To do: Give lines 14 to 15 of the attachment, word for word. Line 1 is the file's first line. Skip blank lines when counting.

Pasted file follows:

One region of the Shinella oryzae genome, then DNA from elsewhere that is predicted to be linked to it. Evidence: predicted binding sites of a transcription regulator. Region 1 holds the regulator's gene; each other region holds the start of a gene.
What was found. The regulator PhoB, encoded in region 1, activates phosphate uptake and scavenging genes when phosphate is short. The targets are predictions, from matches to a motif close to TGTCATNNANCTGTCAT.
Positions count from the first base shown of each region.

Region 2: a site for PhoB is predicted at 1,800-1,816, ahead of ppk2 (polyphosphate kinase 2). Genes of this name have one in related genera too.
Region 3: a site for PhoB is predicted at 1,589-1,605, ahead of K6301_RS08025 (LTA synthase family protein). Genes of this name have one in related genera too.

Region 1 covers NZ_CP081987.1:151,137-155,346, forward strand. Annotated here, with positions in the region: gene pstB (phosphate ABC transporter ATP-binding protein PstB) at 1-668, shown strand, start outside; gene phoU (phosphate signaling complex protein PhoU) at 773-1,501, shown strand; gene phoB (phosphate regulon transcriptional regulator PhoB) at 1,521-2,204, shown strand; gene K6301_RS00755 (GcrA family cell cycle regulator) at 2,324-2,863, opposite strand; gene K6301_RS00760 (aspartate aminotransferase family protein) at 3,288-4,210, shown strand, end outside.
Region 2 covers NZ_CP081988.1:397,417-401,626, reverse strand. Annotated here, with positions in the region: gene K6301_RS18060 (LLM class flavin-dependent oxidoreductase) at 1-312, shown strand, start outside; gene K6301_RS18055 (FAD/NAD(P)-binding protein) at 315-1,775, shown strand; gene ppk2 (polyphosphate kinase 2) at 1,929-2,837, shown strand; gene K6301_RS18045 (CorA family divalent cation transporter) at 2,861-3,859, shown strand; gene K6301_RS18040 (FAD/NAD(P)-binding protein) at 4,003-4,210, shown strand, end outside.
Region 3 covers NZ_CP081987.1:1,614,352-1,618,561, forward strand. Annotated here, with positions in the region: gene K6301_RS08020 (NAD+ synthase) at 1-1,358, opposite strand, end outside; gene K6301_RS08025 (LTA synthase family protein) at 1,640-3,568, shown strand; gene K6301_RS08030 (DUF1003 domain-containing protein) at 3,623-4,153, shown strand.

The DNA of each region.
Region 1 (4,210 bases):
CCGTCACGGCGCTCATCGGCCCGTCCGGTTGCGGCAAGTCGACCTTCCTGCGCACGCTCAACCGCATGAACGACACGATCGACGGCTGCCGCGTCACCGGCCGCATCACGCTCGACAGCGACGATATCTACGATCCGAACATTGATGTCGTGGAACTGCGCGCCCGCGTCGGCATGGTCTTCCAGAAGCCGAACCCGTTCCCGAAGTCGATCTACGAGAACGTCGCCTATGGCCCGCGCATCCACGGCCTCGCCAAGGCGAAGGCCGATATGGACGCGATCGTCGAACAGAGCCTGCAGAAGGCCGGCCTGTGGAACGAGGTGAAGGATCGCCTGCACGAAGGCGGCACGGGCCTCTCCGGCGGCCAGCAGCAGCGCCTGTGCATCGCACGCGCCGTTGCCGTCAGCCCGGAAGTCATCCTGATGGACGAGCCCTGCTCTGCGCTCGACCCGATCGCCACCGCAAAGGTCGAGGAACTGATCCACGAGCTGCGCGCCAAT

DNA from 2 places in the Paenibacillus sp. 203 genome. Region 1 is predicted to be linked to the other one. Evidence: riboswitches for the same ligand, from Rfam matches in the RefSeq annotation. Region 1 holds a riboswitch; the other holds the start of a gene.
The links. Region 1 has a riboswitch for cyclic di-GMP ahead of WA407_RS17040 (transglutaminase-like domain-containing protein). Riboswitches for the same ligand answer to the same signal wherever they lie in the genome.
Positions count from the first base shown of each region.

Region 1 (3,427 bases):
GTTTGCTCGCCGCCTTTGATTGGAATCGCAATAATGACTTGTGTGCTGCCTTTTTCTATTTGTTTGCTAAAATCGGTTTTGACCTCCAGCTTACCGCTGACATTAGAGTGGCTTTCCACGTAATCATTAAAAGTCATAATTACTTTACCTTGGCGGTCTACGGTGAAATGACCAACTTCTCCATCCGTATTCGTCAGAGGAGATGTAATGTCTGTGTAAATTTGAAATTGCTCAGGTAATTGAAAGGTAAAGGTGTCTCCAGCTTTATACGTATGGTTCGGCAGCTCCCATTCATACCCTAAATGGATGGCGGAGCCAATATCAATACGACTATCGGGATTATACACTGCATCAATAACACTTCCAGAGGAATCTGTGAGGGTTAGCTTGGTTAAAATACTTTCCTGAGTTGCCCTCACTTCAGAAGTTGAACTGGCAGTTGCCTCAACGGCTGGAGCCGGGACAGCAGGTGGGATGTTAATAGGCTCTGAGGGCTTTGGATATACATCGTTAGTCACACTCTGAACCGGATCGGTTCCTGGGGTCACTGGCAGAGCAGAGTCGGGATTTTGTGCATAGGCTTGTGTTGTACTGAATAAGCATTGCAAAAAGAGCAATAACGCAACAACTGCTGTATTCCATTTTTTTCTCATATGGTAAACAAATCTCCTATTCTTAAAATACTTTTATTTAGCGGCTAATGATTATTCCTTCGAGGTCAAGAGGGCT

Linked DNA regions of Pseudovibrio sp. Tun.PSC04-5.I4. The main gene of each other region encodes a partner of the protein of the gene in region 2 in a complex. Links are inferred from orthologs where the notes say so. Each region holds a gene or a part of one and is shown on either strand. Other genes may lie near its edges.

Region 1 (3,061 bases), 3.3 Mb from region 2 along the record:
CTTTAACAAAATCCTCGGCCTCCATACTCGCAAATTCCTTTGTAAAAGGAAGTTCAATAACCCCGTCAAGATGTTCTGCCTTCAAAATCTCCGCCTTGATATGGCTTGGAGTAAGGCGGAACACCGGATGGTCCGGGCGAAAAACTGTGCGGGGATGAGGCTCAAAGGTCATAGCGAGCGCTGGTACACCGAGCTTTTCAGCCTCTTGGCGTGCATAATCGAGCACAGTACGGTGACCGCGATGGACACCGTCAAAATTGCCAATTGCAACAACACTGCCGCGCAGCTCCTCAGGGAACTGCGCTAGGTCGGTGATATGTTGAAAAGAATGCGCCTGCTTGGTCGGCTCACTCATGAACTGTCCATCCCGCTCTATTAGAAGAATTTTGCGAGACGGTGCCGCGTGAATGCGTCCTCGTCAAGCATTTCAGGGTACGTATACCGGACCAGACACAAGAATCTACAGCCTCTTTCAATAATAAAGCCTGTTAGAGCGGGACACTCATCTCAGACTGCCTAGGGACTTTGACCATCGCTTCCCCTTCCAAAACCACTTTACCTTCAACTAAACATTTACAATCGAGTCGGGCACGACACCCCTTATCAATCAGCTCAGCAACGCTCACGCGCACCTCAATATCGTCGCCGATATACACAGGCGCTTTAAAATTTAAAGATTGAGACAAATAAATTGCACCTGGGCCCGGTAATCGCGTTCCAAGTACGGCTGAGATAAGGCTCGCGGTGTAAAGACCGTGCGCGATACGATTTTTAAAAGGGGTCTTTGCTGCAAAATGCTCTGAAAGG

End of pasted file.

Positions count from the first base shown of each region.

Region 1 (3,427 bases):